On the Church and Society
October 31, 2006
In the middle of October, according to the Seattle Post-Intelligencer, various religious leaders in the Seattle area, including Rev. Robert Taylor of St. Mark's Episcopal Cathedral, gathered to declare that Washington's estate tax was moral and fair.
There is a November 7 ballot proposition in the state of Washington to repeal the state's estate tax or death tax, as some call it - that was imposed last year by state lawmakers.
Meanwhile, six states Arizona, Colorado, Missouri, Montana, Nevadaa, and Ohio have ballot measures that would raise each state's miinimum wage. It's pretty easy to find Christian church bodies and leaders who will espouse enthusiastic support for a minimum wage hike.
Two problems exist here. One has to do with economics, and the second with theology.
First, these churchmen practice bad economics. Death taxes create disincentives for investing and expanding businesses, generate wasteful spending on tax avoidance measures, drain resources from businesses, can force some businesses to close or be sold, and restrain job growth.
As for the minimum wage, this is one of the very few areas where economists are in agreement. Seemingly countless studies have shown that a higher minimum wage reduces job opportunities for inexperienced, low-skilled, young workers. They are simply priced out of the labor market, and entry level jobs where valuable work experience and habits are formed are reduced or eliminated altogether.
Second, this is bad theology. Holy Scripture and traditional Christian theology do not dictate certain positions on taxes or wage policies. Such issues lie beyond the proper purview of the church.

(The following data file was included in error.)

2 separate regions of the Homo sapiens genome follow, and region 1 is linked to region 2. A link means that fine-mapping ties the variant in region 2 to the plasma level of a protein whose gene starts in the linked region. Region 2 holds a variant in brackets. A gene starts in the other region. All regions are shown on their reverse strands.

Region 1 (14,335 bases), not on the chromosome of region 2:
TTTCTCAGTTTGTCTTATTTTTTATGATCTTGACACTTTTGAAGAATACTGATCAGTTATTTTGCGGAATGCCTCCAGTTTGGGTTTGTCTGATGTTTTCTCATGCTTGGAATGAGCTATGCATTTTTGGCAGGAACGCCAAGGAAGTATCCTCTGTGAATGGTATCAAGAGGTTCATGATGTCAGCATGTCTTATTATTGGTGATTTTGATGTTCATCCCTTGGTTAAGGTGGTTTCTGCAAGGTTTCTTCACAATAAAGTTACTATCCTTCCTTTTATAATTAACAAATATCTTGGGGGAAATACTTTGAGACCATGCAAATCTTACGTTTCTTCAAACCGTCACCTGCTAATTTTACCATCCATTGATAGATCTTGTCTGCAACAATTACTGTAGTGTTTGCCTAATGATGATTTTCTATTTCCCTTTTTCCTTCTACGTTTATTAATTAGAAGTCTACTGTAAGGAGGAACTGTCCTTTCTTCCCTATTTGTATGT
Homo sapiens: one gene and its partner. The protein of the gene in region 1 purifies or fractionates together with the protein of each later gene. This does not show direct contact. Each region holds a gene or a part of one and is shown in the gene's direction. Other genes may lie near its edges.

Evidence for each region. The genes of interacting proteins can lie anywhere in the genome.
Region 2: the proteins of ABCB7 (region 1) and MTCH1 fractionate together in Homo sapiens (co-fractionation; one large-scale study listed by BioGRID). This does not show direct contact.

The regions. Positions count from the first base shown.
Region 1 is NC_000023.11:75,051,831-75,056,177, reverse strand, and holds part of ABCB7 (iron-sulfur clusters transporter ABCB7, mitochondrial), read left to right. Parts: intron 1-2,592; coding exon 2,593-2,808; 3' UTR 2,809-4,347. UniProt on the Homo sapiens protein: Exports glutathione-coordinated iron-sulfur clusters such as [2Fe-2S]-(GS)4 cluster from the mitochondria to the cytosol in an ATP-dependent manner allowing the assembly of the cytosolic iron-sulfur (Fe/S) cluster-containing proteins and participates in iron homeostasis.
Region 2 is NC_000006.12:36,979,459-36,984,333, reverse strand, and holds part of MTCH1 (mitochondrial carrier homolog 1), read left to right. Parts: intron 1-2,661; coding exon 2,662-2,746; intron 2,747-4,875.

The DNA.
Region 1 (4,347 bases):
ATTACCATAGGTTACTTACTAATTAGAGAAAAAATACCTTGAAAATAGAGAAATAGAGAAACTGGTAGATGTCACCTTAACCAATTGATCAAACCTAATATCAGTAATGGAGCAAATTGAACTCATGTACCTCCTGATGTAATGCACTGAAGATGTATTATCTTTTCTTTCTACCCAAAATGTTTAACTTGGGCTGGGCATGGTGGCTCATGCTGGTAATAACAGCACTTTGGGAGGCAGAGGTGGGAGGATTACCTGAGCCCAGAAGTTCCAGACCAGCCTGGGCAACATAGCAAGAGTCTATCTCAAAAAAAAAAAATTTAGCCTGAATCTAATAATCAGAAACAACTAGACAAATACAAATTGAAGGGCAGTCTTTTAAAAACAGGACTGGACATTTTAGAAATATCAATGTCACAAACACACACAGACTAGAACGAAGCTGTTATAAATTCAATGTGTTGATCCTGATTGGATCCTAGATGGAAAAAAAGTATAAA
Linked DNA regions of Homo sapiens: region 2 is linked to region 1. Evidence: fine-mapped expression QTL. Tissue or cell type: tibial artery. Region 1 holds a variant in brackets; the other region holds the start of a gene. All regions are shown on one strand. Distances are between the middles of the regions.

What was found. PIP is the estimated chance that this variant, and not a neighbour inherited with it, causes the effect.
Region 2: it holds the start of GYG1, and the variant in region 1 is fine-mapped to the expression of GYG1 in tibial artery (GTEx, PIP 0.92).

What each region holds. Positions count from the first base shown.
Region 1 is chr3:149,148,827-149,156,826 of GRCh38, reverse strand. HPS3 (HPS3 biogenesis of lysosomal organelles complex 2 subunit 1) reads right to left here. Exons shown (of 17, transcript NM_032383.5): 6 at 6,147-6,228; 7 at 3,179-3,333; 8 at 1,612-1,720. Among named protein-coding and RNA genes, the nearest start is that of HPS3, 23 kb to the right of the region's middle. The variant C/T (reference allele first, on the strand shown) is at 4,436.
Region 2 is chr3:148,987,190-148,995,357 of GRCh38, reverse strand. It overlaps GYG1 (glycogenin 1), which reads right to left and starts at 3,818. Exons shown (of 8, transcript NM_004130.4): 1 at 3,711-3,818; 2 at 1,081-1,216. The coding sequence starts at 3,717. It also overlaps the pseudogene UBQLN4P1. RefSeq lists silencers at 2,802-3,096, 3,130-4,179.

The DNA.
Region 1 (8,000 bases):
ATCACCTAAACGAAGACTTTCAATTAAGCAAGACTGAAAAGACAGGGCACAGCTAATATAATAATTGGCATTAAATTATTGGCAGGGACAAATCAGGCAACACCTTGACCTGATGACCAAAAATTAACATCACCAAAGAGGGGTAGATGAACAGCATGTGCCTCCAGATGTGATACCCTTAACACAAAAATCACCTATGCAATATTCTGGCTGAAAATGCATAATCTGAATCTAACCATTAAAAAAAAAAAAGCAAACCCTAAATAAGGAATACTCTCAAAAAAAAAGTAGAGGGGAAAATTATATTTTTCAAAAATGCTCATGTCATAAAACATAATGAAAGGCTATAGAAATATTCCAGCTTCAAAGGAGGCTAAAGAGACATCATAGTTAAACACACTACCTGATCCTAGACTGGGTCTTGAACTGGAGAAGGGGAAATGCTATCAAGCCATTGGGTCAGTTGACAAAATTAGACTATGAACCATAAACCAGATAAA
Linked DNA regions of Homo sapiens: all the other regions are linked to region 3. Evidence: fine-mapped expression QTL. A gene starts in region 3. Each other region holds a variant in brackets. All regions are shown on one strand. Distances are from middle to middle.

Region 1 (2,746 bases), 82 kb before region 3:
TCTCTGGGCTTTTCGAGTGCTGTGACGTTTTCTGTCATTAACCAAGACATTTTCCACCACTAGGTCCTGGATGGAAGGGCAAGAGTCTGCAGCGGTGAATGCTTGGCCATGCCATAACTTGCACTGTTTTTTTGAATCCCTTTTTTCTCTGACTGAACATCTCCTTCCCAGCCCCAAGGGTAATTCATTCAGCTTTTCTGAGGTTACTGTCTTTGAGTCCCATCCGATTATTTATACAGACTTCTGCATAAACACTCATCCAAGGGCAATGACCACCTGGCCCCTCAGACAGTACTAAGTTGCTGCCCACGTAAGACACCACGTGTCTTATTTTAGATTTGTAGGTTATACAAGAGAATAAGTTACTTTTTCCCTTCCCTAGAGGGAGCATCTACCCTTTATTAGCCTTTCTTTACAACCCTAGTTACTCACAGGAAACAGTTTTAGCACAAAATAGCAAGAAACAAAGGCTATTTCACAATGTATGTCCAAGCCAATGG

To sum up, many church leaders get seduced by often nice-sounding proclamations about the power of government made by those seeking to raise the minimum wage or increase taxes. But economic reality often turns out to be quite different. In the end, there is no "Christian" position on the minimum wage or the death tax. Christians are free to disagree.
However, there are ballot propositions in various states this year where the Church and church leaders should not be silent. In fact, Holy Scripture, theology and fundamental morality make it imperative that the Church speak out.
Marriage. There are eight states this year -- Arizona, Colorado, Idaho, South Carolina, South Dakota, Tennessee, Virginia, and Wisconsin -- with state constitutional amendments protecting the traditional definition (indeed, the only definition that makes sense) of marriage.
However, it should be noted that while Colorado has a proposition defining marriage as between a man and a woman, voters also will weigh in on a measure that would create a domestic partnership status that would grant the same legal protections and responsibilities of marriage to same-sex couples.
While many leaders in the Episcopal Church USA might be confused, Christianity makes clear that homosexual activity is sinful, and marriage is between one man and one woman. Holy Scripture allows no wiggle room, and church leaders should instruct accordingly.